Plié … and the Life Lessons of Bending
Bending is the fundamental start of all dance – perhaps of all movement. In ballet, we bend or plié to jump, to turn, to move. It is this action of the legs to recoil like a spring before a jump, or soften the landing out of one, that also prepares our bodies for every other more advanced movement in the entire ballet canon. Pliés are often the first excercise done at the barre.
One could say bending or accepting is a fundamental principle of life, an ability that isn’t always easy. In life, the challenges we face force us to confront the inflexibility of the mind (our minds, others minds). As difficult as the physical can be to change, our bodies are often far easier to lengthen, soften, and mold than the rigidity of the beliefs to which we (or others) stubbornly cling. Sometimes it is even the mind that keeps the body from bending! The body, however, can influence the mind; and by bending and opening the body, the mind will often follow. Staying open will help you in life as well as in ballet.
A plié is not just a bend, it is an opening too – the opening of your hips as your knees bend over your toes. Suitably then, it is done at the opening of class.
Demi Plié (Half or small bend)
Put your feet in first position. Keep your head and shoulders aligned vertically over your hips and heels. Gently lift your belly in and up towards your spine as you bend your knees open over your toes, making a diamond shape in between your legs. Keep your heels on the floor.
You will have reached the bottom or deepest part of your plié at the point where your heels can no longer remain on the floor. Push down into your feet to straighten your knees fully and you will have done one demi plié.
Hint 1: Open your knees over your toes in your plié. If you can’t keep your upper body straight up and down and open your knees wide enough to align over your toes, you may need to bring your toes in a little bit for now. This just means you have more flexibility in your ankles than in your hips. Don’t try to do a 180 degrees first position with your feet at first. Turnout and openness in your hips will come. Having correct alignment is key.
Hint 2: Keep your spine straight and don’t stick out your butt to get more turn out or a deeper demi plié. As your calves and achilles lengthen over time, your demi plié will naturally deepen.
Port de bras: Teachers differ of course, but it is often customary to do a combination with two demi pliés in a row. Your arm starts in second, lifting slightly as you demi, eyes looking out over your fingertips, lowering to preparation or low fifth as you straighten. On the second demi plié, bring your arm up to first position as your head tilts away from your hand, inclined to look into your palm. As you straighten your arm floats back to second position. Alternatively, some teachers will have your arm start in preparation, float out to low second as you bend into plié, and return to preparation as you straighten.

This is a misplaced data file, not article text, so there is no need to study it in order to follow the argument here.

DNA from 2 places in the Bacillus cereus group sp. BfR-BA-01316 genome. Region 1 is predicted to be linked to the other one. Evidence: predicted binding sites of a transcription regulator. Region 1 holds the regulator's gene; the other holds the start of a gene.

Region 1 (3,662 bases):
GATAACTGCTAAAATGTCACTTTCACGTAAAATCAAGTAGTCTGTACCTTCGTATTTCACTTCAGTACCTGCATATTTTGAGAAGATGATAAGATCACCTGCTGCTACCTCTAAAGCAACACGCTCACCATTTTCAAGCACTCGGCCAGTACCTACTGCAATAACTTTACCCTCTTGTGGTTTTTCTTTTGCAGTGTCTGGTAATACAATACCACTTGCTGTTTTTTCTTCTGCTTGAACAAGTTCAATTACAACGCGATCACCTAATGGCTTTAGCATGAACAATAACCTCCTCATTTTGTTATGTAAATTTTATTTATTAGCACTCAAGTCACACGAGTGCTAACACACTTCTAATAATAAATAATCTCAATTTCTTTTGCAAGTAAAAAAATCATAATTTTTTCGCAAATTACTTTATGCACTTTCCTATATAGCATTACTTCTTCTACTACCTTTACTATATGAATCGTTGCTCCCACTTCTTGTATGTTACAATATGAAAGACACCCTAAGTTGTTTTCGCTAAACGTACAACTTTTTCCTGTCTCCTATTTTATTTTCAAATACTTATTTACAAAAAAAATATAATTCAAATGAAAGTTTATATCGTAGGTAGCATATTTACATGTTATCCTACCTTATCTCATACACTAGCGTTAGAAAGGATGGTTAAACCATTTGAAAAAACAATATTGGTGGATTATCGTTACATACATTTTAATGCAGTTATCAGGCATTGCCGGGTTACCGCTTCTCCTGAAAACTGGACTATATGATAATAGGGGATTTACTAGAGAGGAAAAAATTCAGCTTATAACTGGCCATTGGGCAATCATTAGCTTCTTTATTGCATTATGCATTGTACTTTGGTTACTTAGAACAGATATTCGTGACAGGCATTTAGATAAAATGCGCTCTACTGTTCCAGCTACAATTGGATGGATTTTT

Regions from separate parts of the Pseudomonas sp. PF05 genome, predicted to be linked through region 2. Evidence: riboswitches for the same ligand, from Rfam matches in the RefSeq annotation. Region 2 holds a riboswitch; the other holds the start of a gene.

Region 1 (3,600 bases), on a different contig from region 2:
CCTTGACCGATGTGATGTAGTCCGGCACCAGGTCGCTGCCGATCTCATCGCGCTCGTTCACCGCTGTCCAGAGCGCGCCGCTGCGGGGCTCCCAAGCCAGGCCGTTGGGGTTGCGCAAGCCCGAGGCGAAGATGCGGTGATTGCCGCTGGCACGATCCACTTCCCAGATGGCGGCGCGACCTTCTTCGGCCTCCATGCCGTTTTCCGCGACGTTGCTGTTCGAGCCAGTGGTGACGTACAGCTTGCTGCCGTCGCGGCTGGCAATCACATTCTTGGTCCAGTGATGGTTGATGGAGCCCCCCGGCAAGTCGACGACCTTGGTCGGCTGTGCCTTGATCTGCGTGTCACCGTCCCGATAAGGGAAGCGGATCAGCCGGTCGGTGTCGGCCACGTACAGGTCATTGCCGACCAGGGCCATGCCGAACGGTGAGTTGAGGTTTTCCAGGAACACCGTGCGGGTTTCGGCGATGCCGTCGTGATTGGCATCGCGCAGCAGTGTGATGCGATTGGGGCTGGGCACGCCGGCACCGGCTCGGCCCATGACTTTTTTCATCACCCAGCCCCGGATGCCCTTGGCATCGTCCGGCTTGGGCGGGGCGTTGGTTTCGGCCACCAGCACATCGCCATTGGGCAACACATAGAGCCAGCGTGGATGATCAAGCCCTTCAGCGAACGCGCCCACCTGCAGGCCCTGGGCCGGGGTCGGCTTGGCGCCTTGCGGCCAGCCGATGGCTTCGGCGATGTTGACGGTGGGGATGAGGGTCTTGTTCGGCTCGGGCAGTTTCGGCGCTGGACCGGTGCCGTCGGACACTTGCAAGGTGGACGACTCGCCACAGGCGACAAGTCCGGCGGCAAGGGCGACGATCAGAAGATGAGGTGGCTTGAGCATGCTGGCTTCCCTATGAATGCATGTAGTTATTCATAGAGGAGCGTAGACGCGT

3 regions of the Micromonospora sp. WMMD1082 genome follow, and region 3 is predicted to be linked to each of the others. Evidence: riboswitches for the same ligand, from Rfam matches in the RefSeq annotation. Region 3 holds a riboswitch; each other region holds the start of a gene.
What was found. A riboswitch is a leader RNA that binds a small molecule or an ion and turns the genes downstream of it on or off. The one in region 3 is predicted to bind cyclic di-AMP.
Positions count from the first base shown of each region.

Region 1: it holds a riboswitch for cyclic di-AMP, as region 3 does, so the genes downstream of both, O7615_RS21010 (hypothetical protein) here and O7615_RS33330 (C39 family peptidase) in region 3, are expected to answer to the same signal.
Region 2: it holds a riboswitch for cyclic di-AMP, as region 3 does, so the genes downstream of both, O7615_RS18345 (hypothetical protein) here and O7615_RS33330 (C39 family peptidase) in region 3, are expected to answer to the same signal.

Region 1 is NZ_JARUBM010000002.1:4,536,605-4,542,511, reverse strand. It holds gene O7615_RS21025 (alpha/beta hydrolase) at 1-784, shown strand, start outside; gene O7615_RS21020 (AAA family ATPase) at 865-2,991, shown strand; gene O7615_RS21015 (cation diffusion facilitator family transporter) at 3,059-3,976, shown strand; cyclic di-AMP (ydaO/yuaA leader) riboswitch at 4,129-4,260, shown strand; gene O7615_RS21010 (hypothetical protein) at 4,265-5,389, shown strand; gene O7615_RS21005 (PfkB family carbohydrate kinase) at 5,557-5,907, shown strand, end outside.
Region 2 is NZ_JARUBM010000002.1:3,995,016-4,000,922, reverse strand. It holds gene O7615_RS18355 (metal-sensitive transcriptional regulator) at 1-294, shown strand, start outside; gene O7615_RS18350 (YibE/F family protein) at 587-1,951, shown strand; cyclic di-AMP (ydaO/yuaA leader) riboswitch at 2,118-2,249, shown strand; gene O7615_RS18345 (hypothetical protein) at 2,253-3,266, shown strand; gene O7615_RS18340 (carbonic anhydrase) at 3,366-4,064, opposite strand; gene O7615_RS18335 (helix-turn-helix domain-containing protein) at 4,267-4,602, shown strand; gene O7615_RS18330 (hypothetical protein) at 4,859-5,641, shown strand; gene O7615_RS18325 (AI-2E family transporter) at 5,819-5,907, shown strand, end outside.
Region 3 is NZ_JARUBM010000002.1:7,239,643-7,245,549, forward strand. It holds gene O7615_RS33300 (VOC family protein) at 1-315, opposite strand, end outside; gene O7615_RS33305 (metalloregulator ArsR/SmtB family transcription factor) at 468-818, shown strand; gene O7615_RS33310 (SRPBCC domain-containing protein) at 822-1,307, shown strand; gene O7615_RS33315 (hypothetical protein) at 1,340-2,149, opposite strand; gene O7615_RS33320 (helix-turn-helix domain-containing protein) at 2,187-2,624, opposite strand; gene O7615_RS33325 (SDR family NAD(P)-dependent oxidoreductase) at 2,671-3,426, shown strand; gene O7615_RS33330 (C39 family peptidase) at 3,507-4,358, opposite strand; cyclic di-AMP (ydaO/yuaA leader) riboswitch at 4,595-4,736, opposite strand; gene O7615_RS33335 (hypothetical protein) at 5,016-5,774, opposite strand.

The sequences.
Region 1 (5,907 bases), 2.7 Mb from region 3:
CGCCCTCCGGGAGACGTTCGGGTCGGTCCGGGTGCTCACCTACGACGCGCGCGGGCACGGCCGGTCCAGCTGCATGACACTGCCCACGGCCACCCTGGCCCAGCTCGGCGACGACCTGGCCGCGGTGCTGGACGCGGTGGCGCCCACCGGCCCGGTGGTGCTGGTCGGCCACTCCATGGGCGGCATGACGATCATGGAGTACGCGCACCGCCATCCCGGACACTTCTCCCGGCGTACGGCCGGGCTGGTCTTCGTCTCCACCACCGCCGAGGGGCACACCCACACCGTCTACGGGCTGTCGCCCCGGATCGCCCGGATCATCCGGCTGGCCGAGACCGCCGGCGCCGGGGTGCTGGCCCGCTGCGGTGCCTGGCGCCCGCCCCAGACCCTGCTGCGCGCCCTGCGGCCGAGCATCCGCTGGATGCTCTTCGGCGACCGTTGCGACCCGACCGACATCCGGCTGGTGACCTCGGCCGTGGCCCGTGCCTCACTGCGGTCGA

Grand plié (big bend)
To do a grand plié (pictured above) in first or fifth (or fourth), start with a demi plié, then descend towards the floor allowing your heels to lift, until your hips and knees are level. (Your heels will naturally come off the floor, do not lift them more off the floor.) Continue to lift your lower belly in and push your heels down into the ground to recover back through demi plié and then fully straighten your legs.
Grand plié in first and fifth positions are similar. Except in fifth position your feet should remain touching in a grand plié, with the heel of the back foot moving forward, gently encouraging the heel of the front foot to turn out.
Timing: A typical grand plié will take four counts. Keep moving continuously though the movement and avoid sitting at the bottom of your grand plié.
Second position is a little different because in second, your feet are wide enough on the floor that you will not lift your heels at all. In second position descend only until your hips and knees are on the same level (see below).
Hint: In second as in the other positions, descend as if you have a wall behind you so that you cannot stick your butt out.
Grand plié in fourth position is controversial – some believe it is bad for your hips. I did grand pliés in fourth for years with no seeming adverse reactions but recent tightness in the front of my hip flexors is exacerbated by grand pliés in fourth and I’ve decided there may be some truth to that belief after all. I’m only doing demi pliés in fourth right now, but you do you. If you are doing a grand plié in fourth, be sure to keep your weight even on both feet.
Port de bras: First port de bras with one arm: Your arm starts in second position. As you lower to demi plié, your arm lifts slightly, then lowers to preparation at the lowest point of your grand plié. As you rise out of your grand plié, your arm lifts to first position in the demi, and then opens to second as you straighten your legs. Sometimes teachers will have you reverse the port de bras. In this case, you will demi plié and your arm will lift to fifth position as you lower into your grand plié, then as you return to demi plié, your arm will lower through first position to preparation and as you straighten your legs, your arm will float back up to second position.
I hope this helps your exploration of pliés. It’s a strange thing to try to describe in words a physical movement that is so engrained, so if you have questions, please ask. Stay open and keep dancing. Encourage others to dance too, that may we all learn to accept each other, accept ourselves, and to bend a little more.